A pair of Truchet Patterns are being offered at OpenSea. Each piece has only 1 edition (4096×4096 PNGs). Open full size to view details.
Created another NFT crypto art for sale at OpenSea: Untitled.01 (8192 × 4096 png)
It may not be apparent that there are fine lines in this piece. To view the details, click here to open the image in a new tab or window and zoom in.
The three parts are also available at Hic et Nunc:
These images are generated in my custom app using GLSL and Lua. The backgrounds are created in OpenGL shaders. The lines are generated in Lua. The combined image is assembled in Affinity Photo.
Tablets are becoming productive tools and not just for media consumption. Back in the days of the Amiga, I had a Wacom tablet; it worked well but the drawing programs were quite primitive. Today, with tablets and many decent drawing and painting apps, artists can be creative wherever they go.
Procreate is an amazing painting app for the iPad, with features found in professional software, and costs only $4.99. This may seem expensive to some, considering many apps are free. However, this is probably the best $4.99 I’ve spent on apps. Today, version 1.7 is released, and it adds at least two new features that I was hoping for: full-screen mode and 4K resolution. Together with the Sensu brush, even my parents feel comfortable painting on the iPad.
The Sensu brush looks like a traditional artist brush, with special brush hair on one end that works with capacitive touch screens, and a rubber tip on the other as a regular stylus. It feels balanced, comfortable, and at the right length.
Another similar but simpler app I like is Paper. It’s for drawing or writing notes, and is free. In the free version, there is only a single pen tool and a limited number of colors. With in-app purchases, additional tools and a color mixer can be added for about $9, which is a little high for a simple app like this. But then, it’s the simplicity that’s the beauty of this app. With Paper and the lighter iPad mini, I can see this combination as an everyday notepad for jotting down ideas and sketches.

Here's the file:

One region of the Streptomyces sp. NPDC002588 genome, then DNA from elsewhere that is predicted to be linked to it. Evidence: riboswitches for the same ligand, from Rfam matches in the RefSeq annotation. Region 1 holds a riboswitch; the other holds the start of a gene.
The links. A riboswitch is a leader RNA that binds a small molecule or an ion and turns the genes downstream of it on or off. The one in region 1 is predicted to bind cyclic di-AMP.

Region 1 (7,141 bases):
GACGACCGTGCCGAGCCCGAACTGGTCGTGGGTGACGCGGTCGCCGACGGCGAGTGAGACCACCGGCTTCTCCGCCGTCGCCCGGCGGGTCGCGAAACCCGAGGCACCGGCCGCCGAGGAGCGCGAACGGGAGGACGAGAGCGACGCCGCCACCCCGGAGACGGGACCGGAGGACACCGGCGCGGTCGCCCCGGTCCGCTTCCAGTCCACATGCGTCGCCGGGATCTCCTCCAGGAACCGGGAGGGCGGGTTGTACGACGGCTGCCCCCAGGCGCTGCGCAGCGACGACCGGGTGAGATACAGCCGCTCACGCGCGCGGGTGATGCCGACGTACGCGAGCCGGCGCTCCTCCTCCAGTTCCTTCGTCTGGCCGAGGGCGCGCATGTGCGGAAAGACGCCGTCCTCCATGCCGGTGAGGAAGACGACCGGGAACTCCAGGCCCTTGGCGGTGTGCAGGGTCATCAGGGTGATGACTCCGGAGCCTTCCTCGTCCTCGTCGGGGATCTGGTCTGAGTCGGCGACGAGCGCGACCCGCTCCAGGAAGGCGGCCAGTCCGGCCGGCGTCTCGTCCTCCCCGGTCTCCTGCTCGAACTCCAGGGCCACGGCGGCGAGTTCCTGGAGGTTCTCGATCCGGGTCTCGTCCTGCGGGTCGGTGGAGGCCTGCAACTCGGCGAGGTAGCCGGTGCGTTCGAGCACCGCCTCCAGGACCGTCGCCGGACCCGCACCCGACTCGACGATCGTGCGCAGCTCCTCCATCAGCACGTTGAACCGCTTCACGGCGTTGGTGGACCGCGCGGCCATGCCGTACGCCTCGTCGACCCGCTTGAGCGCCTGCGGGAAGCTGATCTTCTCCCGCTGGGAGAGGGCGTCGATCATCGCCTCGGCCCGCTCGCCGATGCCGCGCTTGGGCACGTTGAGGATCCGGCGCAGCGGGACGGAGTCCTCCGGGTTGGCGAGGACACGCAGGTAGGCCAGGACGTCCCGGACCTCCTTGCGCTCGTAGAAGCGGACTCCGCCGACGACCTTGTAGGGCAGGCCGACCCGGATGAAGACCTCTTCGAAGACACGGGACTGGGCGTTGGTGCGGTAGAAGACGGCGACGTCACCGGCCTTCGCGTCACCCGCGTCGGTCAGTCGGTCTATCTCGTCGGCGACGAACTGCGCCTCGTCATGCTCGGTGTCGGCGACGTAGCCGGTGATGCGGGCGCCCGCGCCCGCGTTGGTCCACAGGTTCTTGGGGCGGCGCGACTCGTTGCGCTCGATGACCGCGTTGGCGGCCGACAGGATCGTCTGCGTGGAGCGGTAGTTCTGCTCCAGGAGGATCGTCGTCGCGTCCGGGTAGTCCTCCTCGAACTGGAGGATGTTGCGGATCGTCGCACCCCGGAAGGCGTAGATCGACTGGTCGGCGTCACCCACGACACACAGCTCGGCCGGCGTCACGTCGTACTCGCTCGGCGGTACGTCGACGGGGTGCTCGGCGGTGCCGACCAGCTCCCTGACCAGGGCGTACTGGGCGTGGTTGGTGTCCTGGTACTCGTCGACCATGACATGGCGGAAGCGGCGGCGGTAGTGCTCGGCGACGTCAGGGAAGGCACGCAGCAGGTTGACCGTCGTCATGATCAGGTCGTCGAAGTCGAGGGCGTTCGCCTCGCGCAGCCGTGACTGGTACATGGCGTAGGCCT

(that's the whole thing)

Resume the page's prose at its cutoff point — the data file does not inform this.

Last but not least, the Pogo Connect is a much talked-about pressure sensitive Bluetooth stylus. Both Procreate and Paper support it. I have yet to try it as the cost ($80) is higher than the other pens, especially for casual drawing.
Using the iPad as a creative tool for artists is becoming a reality with these apps and styluses (styli). As we’re moving away from the PC era, tablets already fulfill the needs of most people. As a new media software developer, working on a computer with a real keyboard is still the only choice. I can’t wait to see what the next generation of software development tools will be like. And no, I don’t think Siri is the answer. 🙂
I love innovative work like this.
While cleaning up some old posts from 2003, I noticed a translation of an old page I wrote on inheritance (back in Flash 5 days) by the folks at Bascule in Japan. Revisiting their site was a nice surprise.
Although the page took awhile to load, the result is worth the wait.
The long page is all Flash with nice sound effects. As one scrolls down the page, different sections are activated when they come into view. Love how they did the video guides from three different locations to their office (wait for loading to finish next to the map), and the “matrix effect” when the guides meet. There are many little surprises along the way – just scroll and explore.
At the bottom of the page, click on the “genie” to literally wrap up the visit. Amazing work!
Check out the Bascule site. I think it’s time to visit Japan again!
Congratulations to the launch of the Yang Rutherford website – a branding, design, and media firm based in London and Hong Kong.
This is a new company formed by my brother Jimmy Yang (founder of Y-Associates in London), and Andrew Rutherford (in Hong Kong).
Thought I’d share this useful color scheme tool: Color Schemer Studio. Especially useful are the harmony color wheel, the color picker (from any application), and the quick copy of RGB / Hex code.
Programmer art can now be color coordinated too! 😎
I just wished that people who are designing HTML/CSS content use relative font sizes instead of fixed pixel font sizes.
For example, Macromedia’s new Help content uses relative font sizes (such as x-small or xx-small), instead of fixed point sizes (such as 8-pt or 6-pt). Why is this good? Because if I find the font size too small, I can bump it up easily by Ctrl-scrolling my mouse wheel (you can try it on this page if you’re using Windows(?) Internet Explorer)! However, if the font sizes are fixed in points, this doesn’t work.
Many sites/blogs I visit use fixed point sizes, some text are so tiny (especially if they’re using the <code> tag), that it makes reading difficult (especially at my 1920×1200 laptop screen). Sites such as Macromedia.com or Microsoft.com use relative font size – makes sense for everyone, including those of us who are not visually-challenged (yet).